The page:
Sunday 22 March 2015, with Philippa Tolley
Overseas students at Unitec in Auckland Photo RNZ /John Gerritsen
John Gerritsen investigates the rise in overseas student numbers and the opportunities and risks.
International student numbers are rising again and nearly 100,000 foreign students are expected to study in New Zealand this year.
With annual spending approaching $3 billion a year, the students are good news for the economy.
But some warn there is trouble ahead because enrolments are growing too fast.
Radio New Zealand's Education Correspondent, John Gerritsen, investigates what is driving the growth, the risks it poses, and the blurring lines between education and immigration.
Coming Up on Insight
8:12 am Sunday 29 March: Insight: China in the Pacific
National University of Samoa Maritime Training Centre, one of the three projects funded under the China Grant Aid Project (Photo supplied)
Traditional external powers in the Pacific Islands are focusing more on China's increased engagement in the region.
Some have been surprised by China's burgeoning direct investment in the Pacific, its rapid surge as an aid donor and the growing dominance of Chinese in retail sectors across the islands.
Radio NZ International's Johnny Blades looks at what's driving China's foray into the Pacific and what it means for the people of the region, New Zealand, Australia and others with long term connections in this part of the world.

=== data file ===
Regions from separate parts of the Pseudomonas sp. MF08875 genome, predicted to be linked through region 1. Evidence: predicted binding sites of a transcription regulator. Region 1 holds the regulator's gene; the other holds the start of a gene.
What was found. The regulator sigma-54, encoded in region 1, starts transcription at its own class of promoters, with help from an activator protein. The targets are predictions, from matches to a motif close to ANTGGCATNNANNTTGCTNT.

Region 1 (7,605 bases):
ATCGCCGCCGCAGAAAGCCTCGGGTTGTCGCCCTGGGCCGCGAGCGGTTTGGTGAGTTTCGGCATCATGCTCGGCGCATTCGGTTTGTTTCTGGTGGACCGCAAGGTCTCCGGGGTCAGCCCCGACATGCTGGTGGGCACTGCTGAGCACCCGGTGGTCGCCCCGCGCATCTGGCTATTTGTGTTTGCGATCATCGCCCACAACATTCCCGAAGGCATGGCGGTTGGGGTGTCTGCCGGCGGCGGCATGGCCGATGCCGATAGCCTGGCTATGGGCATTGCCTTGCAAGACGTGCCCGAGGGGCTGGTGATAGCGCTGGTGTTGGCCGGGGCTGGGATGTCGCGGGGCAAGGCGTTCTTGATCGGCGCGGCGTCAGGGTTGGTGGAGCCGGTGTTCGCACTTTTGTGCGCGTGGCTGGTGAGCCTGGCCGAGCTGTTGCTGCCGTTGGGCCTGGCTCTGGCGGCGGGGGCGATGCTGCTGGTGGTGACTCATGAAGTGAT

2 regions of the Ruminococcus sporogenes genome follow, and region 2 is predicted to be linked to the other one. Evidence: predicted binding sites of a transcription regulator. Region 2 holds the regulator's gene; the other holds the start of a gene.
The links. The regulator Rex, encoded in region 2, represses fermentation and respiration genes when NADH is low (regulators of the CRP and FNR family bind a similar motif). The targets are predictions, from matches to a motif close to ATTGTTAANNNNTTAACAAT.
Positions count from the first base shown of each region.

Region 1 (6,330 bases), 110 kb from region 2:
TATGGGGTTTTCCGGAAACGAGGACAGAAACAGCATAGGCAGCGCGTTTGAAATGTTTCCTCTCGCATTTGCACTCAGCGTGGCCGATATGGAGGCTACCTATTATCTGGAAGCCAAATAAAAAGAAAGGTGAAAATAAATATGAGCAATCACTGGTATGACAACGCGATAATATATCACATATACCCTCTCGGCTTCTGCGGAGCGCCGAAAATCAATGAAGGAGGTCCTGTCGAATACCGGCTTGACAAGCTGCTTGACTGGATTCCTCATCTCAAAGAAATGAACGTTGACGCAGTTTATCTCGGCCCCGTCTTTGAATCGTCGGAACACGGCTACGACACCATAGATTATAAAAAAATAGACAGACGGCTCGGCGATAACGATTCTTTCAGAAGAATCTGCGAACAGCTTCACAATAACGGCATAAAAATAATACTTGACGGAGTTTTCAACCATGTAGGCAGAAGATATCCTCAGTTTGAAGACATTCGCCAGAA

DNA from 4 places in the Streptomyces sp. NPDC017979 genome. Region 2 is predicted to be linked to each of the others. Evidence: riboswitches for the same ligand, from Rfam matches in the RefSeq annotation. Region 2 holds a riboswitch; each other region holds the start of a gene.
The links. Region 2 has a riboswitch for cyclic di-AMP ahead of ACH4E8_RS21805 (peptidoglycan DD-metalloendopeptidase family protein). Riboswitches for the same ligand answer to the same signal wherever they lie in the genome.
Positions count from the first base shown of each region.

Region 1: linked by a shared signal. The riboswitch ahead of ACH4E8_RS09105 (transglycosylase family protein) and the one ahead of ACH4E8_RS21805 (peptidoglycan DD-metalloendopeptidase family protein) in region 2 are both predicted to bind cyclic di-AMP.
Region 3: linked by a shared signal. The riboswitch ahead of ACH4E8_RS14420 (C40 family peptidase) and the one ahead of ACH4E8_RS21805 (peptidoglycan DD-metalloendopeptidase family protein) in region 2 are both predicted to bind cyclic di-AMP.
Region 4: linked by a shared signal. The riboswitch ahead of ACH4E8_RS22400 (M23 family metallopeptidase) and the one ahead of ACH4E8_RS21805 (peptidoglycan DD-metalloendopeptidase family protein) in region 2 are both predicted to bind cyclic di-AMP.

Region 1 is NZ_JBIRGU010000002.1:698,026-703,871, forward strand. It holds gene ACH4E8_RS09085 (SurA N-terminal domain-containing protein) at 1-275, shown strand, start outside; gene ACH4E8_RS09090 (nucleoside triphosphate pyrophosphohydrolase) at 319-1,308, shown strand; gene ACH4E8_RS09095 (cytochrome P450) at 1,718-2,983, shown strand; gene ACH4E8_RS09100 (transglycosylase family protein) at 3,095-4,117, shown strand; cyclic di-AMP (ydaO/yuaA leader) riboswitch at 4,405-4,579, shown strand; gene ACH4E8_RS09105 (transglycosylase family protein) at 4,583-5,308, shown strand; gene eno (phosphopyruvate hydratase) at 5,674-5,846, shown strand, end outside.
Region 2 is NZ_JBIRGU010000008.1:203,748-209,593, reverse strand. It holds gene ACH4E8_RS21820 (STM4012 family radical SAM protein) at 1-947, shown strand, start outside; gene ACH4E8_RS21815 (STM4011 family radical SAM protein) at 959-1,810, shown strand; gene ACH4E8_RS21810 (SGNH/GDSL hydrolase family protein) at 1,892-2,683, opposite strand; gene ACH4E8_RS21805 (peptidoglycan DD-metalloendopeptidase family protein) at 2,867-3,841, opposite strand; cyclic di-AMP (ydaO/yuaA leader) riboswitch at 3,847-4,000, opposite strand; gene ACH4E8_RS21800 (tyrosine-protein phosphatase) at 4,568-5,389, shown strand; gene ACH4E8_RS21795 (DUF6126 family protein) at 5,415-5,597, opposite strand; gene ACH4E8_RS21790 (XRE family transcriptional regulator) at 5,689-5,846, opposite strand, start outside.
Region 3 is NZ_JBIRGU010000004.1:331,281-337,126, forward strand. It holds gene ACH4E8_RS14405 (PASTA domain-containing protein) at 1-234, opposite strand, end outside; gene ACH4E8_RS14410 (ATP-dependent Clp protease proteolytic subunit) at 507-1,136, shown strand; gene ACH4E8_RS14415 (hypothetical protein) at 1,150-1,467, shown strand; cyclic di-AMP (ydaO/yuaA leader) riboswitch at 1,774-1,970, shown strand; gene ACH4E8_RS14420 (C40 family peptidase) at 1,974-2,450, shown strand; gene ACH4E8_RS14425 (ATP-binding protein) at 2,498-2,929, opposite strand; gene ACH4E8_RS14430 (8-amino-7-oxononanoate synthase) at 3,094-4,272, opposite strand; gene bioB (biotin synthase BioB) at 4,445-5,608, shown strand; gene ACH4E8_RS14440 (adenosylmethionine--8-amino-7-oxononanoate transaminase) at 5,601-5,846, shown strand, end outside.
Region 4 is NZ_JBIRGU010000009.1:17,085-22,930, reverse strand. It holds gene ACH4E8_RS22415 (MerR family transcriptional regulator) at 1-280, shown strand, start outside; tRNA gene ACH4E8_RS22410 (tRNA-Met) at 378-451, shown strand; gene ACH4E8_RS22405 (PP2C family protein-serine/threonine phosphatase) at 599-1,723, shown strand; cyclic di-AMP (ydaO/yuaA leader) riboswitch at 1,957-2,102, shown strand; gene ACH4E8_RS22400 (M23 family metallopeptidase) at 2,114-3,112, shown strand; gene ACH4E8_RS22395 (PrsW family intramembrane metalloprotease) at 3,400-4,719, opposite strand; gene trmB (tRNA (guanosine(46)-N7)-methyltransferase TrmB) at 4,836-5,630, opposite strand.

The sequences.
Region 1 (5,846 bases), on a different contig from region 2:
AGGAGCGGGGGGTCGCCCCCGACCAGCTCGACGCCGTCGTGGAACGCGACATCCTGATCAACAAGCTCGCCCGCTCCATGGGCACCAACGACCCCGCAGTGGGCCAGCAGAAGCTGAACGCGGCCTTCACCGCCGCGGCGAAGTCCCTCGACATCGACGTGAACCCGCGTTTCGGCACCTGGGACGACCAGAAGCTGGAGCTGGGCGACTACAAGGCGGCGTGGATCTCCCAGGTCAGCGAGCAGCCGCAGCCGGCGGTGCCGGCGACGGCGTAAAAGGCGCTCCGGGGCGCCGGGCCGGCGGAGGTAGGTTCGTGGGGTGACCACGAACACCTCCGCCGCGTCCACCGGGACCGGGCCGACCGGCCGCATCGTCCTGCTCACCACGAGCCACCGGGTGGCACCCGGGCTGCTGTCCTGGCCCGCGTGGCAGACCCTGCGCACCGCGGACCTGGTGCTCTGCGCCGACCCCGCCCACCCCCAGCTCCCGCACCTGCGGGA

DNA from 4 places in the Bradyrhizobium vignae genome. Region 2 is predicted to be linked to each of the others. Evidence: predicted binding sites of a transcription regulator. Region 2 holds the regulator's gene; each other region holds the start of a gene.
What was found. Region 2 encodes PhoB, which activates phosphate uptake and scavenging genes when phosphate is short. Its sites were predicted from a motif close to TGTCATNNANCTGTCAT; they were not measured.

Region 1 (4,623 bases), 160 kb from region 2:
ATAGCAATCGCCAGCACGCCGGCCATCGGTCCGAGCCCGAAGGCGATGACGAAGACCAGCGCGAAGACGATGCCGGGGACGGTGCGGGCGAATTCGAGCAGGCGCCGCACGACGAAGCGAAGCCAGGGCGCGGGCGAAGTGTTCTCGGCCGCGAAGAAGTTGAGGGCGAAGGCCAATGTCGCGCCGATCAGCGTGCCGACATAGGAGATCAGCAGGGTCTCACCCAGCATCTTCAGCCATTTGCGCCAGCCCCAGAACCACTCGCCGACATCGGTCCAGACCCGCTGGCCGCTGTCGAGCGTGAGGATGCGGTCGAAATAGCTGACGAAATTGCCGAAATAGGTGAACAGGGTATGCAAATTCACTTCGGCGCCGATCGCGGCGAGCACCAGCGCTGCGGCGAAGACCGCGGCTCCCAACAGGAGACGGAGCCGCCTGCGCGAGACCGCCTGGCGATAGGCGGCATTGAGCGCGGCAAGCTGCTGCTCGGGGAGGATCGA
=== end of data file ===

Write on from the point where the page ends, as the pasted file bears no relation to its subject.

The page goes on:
8:12 am Sunday 5 April: Insight: Demands for Elective Surgery
Christchurch surgeon, Philip Bagshaw, in operating room at the city's charity hospital Photo: RNZ / Karen Brown
More than 165 thousand New Zealanders had non-urgent or elective surgery last year -- 60 per cent more than in 2003.
They were the ones who got through the complex and poorly understood system for choosing which patients are most in need of non-acute hip or knee replacement surgery, or treatment for hernias, varicose veins or cataracts.
Many others failed to make it onto public hospital waiting lists for surgery but were returned to the care of their family doctor to wait and hope for a better outcome in six months' time, or later.
No one knows how big this group representing so-called unmet need is, but surgeons say it's rising as the population grows and ages.
Radio New Zealand's Health Correspondent, Karen Brown, has been exploring what, if any, changes are needed.